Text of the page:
Trusting strangers

My paper, the Tucson Citizen, was supposed to be closed by Saturday. With multiple newspapers for sale and no buyers jumping into the fray (the Rocky Mountain News folded a few weeks ago and the Seattle P-I shed about 130 staffers Monday to go to a 20-person online only newspaper Tuesday) no one expected a buyer to step forward for a small afternoon daily.

But, SURPRISE! we were told yesterday that at least two buyers have come forward and the bidding is “very serious.” Should be good news, no?

Maybe. But not if the new buyer comes in, rapes the newsroom and leaves everyone out of work sans the severance our paper’s corporate parent offered. Or certainly not for the folks who’ve been lucky enough to score jobs that start in the next week, because the severance is only good if you stay until the sale closes, and they took those jobs thinking the paper would close Saturday.

So, stress is high in the newsroom. Staffers had fought the inevitable and then, in the last week, accepted they’d probably have to give up journalism and dig for jobs in the worst job market since the ’80s. That acceptance brought a certain measure of peace. Yes, it was going to suck and yes, few were getting job offers, but at least we’d have severance and wouldn’t be on the street right away. But now, with the news of a possible sale, uncertainty is rife and fear is rampant. And people are acting just a little crazy.

When you don’t know what the future holds, there are two options: you can trust (in God, the Great Spirit, positive energy or benevolent buyers) or you can flip out. There’s been a whole lot of the latter and not enough of the former in the past 24 hours. I can’t blame people because the whole living-in-a-car thing is all too real on Tucson streets right now. (It would make a great story, but investigations are rare at both of Tucson’s dailies because metro desks have been thinned to barely-there by corporate demands for profits. Not that I’m cynical or anything.)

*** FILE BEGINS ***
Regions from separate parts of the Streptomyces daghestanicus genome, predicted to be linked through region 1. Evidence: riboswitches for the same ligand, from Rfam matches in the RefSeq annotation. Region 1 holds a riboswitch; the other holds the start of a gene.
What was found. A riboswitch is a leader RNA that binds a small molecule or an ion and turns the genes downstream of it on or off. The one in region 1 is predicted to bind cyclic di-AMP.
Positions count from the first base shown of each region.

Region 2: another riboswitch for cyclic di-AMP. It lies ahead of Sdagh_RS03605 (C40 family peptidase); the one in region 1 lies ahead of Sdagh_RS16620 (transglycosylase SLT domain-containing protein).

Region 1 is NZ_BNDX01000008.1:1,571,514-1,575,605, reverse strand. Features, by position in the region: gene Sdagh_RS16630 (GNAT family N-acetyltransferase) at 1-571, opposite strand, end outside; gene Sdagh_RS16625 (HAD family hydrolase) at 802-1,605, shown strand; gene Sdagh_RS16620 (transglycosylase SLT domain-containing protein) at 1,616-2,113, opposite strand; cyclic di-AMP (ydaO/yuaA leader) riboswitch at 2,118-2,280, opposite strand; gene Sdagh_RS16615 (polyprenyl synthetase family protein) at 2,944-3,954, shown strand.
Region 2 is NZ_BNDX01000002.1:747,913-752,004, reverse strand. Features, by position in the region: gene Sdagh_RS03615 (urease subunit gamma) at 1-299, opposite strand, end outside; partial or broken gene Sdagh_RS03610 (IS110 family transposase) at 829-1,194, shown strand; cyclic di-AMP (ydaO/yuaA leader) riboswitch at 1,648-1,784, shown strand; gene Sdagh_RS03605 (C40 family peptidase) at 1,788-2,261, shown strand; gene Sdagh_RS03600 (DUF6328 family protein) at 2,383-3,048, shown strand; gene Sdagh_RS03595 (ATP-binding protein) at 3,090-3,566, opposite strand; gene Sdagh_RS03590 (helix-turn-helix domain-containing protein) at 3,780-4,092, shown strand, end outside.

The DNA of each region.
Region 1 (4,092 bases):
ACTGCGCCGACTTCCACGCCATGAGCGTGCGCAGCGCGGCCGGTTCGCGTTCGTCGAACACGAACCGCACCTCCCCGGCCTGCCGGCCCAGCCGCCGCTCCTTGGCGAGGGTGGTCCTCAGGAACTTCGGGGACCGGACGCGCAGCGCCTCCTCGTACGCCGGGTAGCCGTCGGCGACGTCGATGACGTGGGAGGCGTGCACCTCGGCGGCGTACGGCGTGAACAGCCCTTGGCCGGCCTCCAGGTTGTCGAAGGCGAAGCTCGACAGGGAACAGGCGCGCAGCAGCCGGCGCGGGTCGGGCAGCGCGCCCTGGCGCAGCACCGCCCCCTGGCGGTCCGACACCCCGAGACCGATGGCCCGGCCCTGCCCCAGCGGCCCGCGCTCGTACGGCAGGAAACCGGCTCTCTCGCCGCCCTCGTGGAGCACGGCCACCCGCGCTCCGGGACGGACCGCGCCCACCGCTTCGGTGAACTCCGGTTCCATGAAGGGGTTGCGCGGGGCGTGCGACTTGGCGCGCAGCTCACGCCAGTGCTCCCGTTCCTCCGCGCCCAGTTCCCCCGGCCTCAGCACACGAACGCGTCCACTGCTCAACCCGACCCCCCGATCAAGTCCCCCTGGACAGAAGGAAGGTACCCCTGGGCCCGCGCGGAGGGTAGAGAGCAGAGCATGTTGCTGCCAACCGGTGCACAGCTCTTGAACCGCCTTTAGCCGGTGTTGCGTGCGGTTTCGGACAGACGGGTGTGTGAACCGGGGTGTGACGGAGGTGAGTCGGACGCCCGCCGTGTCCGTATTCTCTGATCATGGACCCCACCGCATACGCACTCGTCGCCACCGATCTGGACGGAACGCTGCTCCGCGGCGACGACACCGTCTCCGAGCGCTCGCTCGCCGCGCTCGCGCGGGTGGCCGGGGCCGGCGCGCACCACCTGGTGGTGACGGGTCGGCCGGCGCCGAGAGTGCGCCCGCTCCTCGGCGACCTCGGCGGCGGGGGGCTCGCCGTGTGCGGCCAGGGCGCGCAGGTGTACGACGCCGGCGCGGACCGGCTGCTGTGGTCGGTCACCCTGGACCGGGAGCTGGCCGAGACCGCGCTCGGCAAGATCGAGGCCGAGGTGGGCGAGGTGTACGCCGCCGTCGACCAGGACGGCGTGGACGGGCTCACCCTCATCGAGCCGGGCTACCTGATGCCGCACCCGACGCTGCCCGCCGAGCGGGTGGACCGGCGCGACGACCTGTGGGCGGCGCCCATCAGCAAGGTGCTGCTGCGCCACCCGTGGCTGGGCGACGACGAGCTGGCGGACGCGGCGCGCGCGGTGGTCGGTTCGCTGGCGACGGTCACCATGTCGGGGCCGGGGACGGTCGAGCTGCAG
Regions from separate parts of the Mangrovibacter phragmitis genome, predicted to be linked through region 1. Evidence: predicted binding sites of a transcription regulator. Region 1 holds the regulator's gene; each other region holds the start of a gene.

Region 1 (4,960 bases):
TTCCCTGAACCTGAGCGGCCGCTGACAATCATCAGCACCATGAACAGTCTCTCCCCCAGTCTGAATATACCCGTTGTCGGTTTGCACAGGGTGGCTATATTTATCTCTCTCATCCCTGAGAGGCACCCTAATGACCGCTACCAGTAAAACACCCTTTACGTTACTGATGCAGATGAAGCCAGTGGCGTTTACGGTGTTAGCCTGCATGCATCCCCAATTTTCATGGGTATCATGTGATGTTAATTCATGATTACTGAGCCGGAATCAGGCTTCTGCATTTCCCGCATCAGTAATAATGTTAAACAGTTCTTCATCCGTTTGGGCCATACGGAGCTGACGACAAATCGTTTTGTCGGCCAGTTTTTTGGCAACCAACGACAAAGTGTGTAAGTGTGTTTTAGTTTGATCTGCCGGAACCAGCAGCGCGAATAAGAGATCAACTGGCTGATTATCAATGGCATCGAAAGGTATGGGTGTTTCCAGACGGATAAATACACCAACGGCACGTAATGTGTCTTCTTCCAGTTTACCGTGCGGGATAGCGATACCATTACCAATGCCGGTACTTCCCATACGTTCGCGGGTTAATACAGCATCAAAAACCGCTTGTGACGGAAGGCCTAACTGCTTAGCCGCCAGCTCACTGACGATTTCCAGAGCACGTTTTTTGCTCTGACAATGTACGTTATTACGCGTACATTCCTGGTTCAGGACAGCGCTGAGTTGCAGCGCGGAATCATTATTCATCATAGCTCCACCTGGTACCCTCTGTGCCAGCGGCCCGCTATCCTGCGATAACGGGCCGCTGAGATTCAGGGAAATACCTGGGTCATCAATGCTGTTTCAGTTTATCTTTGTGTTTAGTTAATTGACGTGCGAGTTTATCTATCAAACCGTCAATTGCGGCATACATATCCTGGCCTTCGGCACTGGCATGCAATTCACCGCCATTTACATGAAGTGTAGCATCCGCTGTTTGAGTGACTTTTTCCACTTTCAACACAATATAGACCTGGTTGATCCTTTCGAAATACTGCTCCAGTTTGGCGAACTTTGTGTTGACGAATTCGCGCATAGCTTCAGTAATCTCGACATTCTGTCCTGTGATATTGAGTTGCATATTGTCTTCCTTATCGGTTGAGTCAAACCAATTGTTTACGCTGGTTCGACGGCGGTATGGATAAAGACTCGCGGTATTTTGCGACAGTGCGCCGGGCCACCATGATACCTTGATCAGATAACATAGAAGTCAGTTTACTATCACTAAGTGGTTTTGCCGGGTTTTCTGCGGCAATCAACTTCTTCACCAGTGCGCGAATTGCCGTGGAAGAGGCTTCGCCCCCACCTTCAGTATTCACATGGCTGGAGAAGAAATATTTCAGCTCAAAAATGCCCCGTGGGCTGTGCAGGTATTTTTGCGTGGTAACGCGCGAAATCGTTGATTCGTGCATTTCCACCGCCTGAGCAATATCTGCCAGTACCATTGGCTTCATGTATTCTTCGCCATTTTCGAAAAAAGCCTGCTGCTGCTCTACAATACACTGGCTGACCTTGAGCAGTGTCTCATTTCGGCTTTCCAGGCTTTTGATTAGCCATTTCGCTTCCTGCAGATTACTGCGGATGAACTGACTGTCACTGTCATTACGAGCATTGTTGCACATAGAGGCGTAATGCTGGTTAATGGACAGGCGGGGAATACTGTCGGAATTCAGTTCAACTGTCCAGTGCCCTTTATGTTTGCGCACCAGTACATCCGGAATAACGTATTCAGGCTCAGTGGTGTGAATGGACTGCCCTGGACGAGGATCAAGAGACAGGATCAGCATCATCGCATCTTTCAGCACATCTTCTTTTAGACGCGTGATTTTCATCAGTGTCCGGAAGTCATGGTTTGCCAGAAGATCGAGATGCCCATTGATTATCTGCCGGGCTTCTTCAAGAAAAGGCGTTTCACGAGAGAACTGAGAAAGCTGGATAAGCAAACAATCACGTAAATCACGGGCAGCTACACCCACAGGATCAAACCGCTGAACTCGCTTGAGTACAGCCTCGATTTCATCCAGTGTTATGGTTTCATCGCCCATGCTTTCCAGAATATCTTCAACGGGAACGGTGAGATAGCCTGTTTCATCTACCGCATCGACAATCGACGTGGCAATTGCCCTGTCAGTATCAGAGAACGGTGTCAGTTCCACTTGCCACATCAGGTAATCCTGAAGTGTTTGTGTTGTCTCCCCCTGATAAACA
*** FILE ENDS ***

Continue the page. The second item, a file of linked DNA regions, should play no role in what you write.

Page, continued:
The thing is, twisting in the wind or railing against the forces of corporate media gets you no where. I found myself almost quoting scripture in the newsroom today, Jesus’ statement about worrying not adding a day to your life. There comes a time when you have to accept that all you can do is keep going and recognize that if you stay positive, you’ll be led in the right direction. It won’t be easy, necessarily, and you may have to ask for help. But at least you won’t die of a heart attack because you’re panicked 24-7.

I’m a professional worrier, so I know what I’m talking about here. You have to distract yourself from worry about the future because it won’t change the future, and it just might kill you. (I’m distracting myself by worrying about the present: my 19 y/old is on a mission trip to Chiapas that doesn’t end for four days.)

We don’t even know if we’ll be alive tomorrow. So listen to some good music (thanks Stauffer for lending me your headphones to drown out the newsroom angst!), have a glass of wine, run on the treadmill, gaze at the ridiculous beauty of Tucson’s mountains, hug your kids, lift someone else’s load. Yes, losing a job will be horrible. Being tossed around by guys with deep pockets as though you’re a rag doll sucks. But your child didn’t die in a fraternity last week and your son isn’t facing the death penalty for killing his kids. If you’re not dealing with those tragedies, I say be grateful and put on your trust hat. And remember the motto of a journalist I know: It will be alright. I promise.

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